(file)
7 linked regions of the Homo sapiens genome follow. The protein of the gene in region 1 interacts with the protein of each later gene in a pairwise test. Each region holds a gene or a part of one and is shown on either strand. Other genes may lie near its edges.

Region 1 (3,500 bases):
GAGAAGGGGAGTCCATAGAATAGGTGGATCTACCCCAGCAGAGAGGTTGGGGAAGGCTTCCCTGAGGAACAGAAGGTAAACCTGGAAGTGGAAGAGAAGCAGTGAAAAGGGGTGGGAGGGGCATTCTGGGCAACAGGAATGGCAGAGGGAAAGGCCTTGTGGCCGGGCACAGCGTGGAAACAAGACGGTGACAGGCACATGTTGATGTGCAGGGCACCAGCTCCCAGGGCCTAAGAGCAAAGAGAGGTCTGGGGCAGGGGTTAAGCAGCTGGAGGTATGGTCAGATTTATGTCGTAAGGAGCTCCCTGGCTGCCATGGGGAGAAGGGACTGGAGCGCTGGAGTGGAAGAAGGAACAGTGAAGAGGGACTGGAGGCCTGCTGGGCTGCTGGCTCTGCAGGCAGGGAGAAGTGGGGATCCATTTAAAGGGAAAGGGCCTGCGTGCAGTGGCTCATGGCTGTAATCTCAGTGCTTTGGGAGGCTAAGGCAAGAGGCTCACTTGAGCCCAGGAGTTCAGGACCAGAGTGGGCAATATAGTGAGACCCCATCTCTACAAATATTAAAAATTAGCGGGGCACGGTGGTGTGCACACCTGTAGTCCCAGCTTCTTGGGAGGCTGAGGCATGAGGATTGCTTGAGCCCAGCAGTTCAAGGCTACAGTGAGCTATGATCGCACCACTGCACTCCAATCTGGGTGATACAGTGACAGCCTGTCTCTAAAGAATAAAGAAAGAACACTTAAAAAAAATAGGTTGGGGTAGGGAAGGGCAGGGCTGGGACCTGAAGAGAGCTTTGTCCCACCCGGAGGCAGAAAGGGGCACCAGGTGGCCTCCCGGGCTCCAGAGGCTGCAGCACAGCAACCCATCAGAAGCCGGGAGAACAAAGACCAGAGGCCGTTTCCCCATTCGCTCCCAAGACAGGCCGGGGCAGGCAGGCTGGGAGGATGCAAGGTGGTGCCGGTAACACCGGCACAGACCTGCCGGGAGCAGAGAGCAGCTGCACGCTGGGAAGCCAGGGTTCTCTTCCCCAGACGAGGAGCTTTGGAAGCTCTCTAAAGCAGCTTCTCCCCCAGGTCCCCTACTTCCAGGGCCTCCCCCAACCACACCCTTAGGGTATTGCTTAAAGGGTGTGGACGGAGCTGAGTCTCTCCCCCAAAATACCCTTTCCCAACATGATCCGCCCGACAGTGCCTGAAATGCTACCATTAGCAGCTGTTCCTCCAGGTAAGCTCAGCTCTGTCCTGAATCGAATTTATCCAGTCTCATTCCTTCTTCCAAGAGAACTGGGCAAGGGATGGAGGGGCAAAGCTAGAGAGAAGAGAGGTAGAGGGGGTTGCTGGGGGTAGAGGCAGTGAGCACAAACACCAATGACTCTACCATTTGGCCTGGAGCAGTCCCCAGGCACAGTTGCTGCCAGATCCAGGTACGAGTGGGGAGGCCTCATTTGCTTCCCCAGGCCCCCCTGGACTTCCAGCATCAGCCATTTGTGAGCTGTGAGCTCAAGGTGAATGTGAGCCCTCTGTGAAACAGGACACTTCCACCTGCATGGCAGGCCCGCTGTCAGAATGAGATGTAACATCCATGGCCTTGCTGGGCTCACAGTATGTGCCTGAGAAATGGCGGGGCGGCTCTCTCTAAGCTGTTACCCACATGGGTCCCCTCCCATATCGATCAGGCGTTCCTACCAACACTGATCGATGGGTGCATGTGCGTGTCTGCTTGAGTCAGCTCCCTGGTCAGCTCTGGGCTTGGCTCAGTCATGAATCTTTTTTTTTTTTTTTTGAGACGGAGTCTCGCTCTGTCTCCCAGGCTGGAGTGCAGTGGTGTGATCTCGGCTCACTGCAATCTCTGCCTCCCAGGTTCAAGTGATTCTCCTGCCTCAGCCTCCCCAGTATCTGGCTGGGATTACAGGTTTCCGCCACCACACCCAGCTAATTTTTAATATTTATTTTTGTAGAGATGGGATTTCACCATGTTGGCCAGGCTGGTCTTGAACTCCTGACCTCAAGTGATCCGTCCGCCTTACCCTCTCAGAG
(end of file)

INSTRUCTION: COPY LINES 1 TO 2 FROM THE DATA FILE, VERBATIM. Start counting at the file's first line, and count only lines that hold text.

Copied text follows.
7 linked regions of the Homo sapiens genome follow. The protein of the gene in region 1 interacts with the protein of each later gene in a pairwise test. Each region holds a gene or a part of one and is shown on either strand. Other genes may lie near its edges.

Region 1 (3,500 bases):